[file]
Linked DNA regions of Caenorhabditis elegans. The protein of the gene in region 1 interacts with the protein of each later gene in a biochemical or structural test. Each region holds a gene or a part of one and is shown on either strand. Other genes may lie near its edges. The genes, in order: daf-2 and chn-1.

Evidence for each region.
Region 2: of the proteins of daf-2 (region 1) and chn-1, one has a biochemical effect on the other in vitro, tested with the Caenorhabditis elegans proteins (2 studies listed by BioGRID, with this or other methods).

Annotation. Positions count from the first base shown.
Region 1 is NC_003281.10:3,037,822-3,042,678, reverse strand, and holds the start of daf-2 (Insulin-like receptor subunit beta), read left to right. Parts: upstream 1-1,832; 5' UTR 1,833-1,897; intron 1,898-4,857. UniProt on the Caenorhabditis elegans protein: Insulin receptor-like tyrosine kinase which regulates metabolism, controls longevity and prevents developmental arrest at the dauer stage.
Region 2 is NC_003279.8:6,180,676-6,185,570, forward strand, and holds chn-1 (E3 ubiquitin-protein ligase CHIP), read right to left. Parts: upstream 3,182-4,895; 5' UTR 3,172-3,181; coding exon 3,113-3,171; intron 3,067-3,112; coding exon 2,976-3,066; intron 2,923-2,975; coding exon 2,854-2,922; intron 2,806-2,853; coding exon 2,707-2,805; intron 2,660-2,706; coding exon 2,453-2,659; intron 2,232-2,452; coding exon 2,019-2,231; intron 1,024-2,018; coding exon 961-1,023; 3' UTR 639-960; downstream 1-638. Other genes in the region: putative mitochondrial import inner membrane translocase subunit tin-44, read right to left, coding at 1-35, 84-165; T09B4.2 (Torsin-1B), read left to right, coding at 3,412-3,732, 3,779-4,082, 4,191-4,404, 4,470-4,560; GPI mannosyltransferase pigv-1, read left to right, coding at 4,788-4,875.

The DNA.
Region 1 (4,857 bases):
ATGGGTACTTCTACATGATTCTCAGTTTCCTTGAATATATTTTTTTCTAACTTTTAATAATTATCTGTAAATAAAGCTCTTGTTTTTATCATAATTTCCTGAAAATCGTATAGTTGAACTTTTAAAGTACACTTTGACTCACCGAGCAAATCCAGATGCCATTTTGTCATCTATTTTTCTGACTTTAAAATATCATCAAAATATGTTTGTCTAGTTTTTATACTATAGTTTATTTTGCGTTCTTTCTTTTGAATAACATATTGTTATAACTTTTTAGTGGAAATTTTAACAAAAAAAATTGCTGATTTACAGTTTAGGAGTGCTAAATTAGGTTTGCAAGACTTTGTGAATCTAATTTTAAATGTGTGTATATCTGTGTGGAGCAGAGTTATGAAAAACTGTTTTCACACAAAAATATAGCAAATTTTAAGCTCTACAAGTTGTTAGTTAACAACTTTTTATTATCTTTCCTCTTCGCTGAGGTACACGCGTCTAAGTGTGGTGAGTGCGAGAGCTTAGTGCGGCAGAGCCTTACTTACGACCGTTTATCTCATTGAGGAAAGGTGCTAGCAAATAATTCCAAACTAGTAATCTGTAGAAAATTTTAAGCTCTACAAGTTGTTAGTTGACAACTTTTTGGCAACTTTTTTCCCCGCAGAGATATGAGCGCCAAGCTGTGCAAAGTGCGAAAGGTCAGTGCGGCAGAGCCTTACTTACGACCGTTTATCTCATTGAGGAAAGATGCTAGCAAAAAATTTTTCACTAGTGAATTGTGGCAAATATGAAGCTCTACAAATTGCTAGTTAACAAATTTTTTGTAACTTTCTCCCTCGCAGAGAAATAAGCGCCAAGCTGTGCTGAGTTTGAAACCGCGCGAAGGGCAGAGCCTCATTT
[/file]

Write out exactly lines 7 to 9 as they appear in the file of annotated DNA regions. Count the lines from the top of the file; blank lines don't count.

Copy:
The DNA.
Region 1 (4,857 bases):
ATGGGTACTTCTACATGATTCTCAGTTTCCTTGAATATATTTTTTTCTAACTTTTAATAATTATCTGTAAATAAAGCTCTTGTTTTTATCATAATTTCCTGAAAATCGTATAGTTGAACTTTTAAAGTACACTTTGACTCACCGAGCAAATCCAGATGCCATTTTGTCATCTATTTTTCTGACTTTAAAATATCATCAAAATATGTTTGTCTAGTTTTTATACTATAGTTTATTTTGCGTTCTTTCTTTTGAATAACATATTGTTATAACTTTTTAGTGGAAATTTTAACAAAAAAAATTGCTGATTTACAGTTTAGGAGTGCTAAATTAGGTTTGCAAGACTTTGTGAATCTAATTTTAAATGTGTGTATATCTGTGTGGAGCAGAGTTATGAAAAACTGTTTTCACACAAAAATATAGCAAATTTTAAGCTCTACAAGTTGTTAGTTAACAACTTTTTATTATCTTTCCTCTTCGCTGAGGTACACGCGTCTAAGTGTGGTGAGTGCGAGAGCTTAGTGCGGCAGAGCCTTACTTACGACCGTTTATCTCATTGAGGAAAGGTGCTAGCAAATAATTCCAAACTAGTAATCTGTAGAAAATTTTAAGCTCTACAAGTTGTTAGTTGACAACTTTTTGGCAACTTTTTTCCCCGCAGAGATATGAGCGCCAAGCTGTGCAAAGTGCGAAAGGTCAGTGCGGCAGAGCCTTACTTACGACCGTTTATCTCATTGAGGAAAGATGCTAGCAAAAAATTTTTCACTAGTGAATTGTGGCAAATATGAAGCTCTACAAATTGCTAGTTAACAAATTTTTTGTAACTTTCTCCCTCGCAGAGAAATAAGCGCCAAGCTGTGCTGAGTTTGAAACCGCGCGAAGGGCAGAGCCTCATTT